In 2004, I worked as a research assistant for Maggie Siggins, a Governor General’s Award-winning non-fiction writer, while she was putting together material for a book about a northern Saskatchewan First Nations (North American Indian, for my U.S. readers) community called Pelican Narrows. Maggie and her husband Gerry have a cabin at Jan Lake, a resort area that’s about a 45-minute drive (over gravel) from Pelican Narrows, and she used the cabin as her “home base” while working on the book. (It was eventually titled Bitter Embrace: White Society’s Assault on the Woodland Cree.) Pelican Narrows is officially a “dry” reserve (ie. no alcohol allowed), which means the bar in Jan Lake is very popular. My work with Maggie happened to be in late October, which meant I was in Jan Lake on Halloween that year — and this layout records what happened.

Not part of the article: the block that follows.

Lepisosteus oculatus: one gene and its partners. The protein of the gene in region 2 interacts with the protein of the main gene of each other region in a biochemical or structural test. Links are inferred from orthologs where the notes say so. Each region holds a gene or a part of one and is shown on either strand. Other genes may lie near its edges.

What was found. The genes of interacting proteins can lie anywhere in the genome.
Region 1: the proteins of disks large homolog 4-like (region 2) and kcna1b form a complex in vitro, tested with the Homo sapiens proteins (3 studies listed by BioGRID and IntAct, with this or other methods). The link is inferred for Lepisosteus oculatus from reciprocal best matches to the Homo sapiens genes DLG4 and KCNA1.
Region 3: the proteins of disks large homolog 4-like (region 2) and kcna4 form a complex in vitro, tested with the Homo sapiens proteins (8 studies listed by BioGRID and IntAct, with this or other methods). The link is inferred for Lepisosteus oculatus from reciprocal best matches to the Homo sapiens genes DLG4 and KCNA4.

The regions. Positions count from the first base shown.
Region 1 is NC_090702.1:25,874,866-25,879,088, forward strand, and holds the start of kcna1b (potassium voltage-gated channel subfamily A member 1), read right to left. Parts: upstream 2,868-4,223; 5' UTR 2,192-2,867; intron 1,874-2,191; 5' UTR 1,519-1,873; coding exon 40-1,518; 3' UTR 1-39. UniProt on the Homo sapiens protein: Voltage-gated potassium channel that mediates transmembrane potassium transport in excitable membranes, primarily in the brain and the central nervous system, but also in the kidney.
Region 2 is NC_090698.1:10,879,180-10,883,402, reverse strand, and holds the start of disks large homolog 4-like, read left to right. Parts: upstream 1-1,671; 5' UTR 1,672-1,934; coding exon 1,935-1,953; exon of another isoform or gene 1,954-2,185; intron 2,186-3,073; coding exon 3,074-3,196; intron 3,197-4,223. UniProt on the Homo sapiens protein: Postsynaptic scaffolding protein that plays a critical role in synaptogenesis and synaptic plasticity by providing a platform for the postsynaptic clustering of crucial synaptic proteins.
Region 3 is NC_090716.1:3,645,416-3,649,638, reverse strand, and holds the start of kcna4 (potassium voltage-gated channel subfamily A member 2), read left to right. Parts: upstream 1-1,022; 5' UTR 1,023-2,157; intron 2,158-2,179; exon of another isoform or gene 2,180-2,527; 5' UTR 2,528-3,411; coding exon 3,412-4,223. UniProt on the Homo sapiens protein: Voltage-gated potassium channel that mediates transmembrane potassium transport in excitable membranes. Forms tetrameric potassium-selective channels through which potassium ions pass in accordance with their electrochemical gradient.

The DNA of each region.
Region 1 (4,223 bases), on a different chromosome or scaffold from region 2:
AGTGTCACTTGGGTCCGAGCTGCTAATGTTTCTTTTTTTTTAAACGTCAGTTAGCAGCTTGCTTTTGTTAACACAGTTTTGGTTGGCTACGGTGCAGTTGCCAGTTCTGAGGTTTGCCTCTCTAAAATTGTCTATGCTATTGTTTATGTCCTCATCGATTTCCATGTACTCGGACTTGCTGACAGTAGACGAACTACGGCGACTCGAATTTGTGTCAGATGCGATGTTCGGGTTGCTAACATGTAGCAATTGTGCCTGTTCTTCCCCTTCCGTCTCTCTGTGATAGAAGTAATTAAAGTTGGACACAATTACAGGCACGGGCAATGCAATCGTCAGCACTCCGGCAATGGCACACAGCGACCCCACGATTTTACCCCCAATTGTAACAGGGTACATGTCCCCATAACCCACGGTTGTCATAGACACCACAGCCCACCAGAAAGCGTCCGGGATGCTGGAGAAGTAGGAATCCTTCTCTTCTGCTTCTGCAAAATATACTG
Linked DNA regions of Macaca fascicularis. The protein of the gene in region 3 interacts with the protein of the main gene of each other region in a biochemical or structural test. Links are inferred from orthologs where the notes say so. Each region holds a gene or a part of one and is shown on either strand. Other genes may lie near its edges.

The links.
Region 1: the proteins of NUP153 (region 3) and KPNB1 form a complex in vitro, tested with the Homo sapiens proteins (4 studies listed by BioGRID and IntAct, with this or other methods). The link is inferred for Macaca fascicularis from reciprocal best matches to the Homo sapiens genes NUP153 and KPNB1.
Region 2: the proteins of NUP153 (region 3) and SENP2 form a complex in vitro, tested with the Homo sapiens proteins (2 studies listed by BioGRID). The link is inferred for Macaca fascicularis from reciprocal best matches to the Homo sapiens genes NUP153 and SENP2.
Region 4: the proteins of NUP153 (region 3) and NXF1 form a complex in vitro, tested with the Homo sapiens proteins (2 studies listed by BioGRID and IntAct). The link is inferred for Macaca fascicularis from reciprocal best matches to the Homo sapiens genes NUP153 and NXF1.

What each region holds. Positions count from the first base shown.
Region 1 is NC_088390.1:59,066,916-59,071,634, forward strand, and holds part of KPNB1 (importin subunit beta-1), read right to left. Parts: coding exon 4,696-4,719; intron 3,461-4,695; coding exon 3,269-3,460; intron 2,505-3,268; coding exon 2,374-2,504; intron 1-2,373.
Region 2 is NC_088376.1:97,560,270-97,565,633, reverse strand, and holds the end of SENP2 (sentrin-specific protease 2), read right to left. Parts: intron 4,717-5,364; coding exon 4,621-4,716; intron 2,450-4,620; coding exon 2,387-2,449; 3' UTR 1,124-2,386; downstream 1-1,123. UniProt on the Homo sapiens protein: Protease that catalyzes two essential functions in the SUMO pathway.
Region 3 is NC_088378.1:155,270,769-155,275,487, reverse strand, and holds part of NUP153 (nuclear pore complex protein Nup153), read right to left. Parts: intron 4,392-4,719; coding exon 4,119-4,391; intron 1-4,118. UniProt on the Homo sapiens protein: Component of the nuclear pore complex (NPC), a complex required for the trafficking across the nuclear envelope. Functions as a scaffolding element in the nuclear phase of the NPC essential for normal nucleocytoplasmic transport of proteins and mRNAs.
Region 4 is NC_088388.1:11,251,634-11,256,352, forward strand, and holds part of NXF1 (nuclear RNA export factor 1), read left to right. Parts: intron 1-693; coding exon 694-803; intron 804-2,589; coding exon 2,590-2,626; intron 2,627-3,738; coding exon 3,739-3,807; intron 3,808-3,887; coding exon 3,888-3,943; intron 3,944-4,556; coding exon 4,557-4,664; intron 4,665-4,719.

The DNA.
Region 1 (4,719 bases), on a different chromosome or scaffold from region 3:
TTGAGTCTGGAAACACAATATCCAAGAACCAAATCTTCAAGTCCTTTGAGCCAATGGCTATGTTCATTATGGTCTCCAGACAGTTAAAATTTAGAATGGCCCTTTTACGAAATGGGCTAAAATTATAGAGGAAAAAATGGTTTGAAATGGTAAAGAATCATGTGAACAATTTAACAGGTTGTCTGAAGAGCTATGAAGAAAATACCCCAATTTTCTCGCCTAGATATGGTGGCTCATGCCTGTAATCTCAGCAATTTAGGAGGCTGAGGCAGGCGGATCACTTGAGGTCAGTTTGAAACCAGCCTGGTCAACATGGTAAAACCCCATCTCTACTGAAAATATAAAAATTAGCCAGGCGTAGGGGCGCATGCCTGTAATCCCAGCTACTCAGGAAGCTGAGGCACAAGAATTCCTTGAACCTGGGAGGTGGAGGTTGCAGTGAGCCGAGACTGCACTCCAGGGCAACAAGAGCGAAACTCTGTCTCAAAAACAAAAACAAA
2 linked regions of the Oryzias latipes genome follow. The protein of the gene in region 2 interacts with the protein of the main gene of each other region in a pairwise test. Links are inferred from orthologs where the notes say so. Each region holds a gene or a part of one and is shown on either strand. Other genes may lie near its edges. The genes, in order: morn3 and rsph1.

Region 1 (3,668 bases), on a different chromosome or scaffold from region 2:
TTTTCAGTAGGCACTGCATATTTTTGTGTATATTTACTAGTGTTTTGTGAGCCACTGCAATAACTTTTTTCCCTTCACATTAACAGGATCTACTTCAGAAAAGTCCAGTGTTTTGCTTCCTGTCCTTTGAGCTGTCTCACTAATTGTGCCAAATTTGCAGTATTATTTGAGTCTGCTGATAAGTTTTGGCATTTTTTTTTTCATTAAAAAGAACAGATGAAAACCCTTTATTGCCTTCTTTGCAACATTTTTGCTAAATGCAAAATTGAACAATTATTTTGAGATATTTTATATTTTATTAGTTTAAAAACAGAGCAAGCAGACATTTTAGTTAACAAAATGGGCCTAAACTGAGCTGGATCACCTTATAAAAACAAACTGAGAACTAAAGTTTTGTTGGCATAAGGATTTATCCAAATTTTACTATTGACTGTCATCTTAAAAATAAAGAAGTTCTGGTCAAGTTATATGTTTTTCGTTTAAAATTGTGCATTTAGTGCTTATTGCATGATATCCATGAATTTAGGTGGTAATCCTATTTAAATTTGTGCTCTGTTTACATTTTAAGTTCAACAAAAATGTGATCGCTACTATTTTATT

The layout design was inspired by an art inspiration challenge organized by Shelby Valadez, who kindly sent me this piece: (I was pleased to discover in searching for this image that I have quite a wealth of additional abstract art pieces, both ones that Shelby sent me and ones that I found on my own, stored on my computer for future use. Might just have to challenge myself that way again….) The strips of newspaper I used under the title are from some of my own newspaper articles about northern issues.